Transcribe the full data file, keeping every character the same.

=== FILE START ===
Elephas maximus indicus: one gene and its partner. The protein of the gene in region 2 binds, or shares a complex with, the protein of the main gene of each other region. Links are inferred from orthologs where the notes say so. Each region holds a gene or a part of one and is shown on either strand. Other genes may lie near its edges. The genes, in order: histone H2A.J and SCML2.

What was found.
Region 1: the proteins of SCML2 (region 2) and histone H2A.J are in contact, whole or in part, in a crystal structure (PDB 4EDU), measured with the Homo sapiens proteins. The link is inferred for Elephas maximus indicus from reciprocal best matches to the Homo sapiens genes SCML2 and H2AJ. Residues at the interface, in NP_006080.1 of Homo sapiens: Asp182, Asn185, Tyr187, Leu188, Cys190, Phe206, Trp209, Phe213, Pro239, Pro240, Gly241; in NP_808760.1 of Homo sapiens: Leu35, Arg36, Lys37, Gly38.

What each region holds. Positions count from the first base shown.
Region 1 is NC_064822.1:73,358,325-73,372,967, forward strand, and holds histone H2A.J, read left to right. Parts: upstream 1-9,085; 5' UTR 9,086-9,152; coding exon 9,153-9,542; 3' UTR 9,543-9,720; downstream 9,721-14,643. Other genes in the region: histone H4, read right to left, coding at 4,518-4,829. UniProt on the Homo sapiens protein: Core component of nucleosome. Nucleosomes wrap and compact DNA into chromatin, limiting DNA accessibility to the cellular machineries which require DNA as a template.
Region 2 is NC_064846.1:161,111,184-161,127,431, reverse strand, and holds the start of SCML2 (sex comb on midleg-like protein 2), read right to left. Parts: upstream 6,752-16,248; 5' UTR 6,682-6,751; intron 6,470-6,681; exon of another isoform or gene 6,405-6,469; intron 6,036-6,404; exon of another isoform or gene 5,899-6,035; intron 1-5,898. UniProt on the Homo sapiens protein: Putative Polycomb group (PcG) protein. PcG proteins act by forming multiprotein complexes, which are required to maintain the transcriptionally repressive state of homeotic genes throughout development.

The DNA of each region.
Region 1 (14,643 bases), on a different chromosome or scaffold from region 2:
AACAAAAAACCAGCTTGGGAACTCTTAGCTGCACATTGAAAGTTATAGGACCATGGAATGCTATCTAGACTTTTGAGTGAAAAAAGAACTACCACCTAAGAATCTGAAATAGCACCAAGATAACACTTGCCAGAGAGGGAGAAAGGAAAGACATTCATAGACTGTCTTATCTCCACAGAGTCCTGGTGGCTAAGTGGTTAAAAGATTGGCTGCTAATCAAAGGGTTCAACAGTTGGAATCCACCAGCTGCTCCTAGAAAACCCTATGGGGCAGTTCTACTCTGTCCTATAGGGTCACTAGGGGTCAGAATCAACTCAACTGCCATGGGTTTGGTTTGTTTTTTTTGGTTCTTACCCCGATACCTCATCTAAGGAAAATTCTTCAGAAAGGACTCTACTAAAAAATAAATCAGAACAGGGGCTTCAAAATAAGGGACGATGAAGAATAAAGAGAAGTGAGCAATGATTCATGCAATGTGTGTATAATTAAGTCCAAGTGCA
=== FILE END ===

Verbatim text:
Elephas maximus indicus: one gene and its partner. The protein of the gene in region 2 binds, or shares a complex with, the protein of the main gene of each other region. Links are inferred from orthologs where the notes say so. Each region holds a gene or a part of one and is shown on either strand. Other genes may lie near its edges. The genes, in order: histone H2A.J and SCML2.

What was found.
Region 1: the proteins of SCML2 (region 2) and histone H2A.J are in contact, whole or in part, in a crystal structure (PDB 4EDU), measured with the Homo sapiens proteins. The link is inferred for Elephas maximus indicus from reciprocal best matches to the Homo sapiens genes SCML2 and H2AJ. Residues at the interface, in NP_006080.1 of Homo sapiens: Asp182, Asn185, Tyr187, Leu188, Cys190, Phe206, Trp209, Phe213, Pro239, Pro240, Gly241; in NP_808760.1 of Homo sapiens: Leu35, Arg36, Lys37, Gly38.

What each region holds. Positions count from the first base shown.
Region 1 is NC_064822.1:73,358,325-73,372,967, forward strand, and holds histone H2A.J, read left to right. Parts: upstream 1-9,085; 5' UTR 9,086-9,152; coding exon 9,153-9,542; 3' UTR 9,543-9,720; downstream 9,721-14,643. Other genes in the region: histone H4, read right to left, coding at 4,518-4,829. UniProt on the Homo sapiens protein: Core component of nucleosome. Nucleosomes wrap and compact DNA into chromatin, limiting DNA accessibility to the cellular machineries which require DNA as a template.
Region 2 is NC_064846.1:161,111,184-161,127,431, reverse strand, and holds the start of SCML2 (sex comb on midleg-like protein 2), read right to left. Parts: upstream 6,752-16,248; 5' UTR 6,682-6,751; intron 6,470-6,681; exon of another isoform or gene 6,405-6,469; intron 6,036-6,404; exon of another isoform or gene 5,899-6,035; intron 1-5,898. UniProt on the Homo sapiens protein: Putative Polycomb group (PcG) protein. PcG proteins act by forming multiprotein complexes, which are required to maintain the transcriptionally repressive state of homeotic genes throughout development.

The DNA of each region.
Region 1 (14,643 bases), on a different chromosome or scaffold from region 2:
AACAAAAAACCAGCTTGGGAACTCTTAGCTGCACATTGAAAGTTATAGGACCATGGAATGCTATCTAGACTTTTGAGTGAAAAAAGAACTACCACCTAAGAATCTGAAATAGCACCAAGATAACACTTGCCAGAGAGGGAGAAAGGAAAGACATTCATAGACTGTCTTATCTCCACAGAGTCCTGGTGGCTAAGTGGTTAAAAGATTGGCTGCTAATCAAAGGGTTCAACAGTTGGAATCCACCAGCTGCTCCTAGAAAACCCTATGGGGCAGTTCTACTCTGTCCTATAGGGTCACTAGGGGTCAGAATCAACTCAACTGCCATGGGTTTGGTTTGTTTTTTTTGGTTCTTACCCCGATACCTCATCTAAGGAAAATTCTTCAGAAAGGACTCTACTAAAAAATAAATCAGAACAGGGGCTTCAAAATAAGGGACGATGAAGAATAAAGAGAAGTGAGCAATGATTCATGCAATGTGTGTATAATTAAGTCCAAGTGCA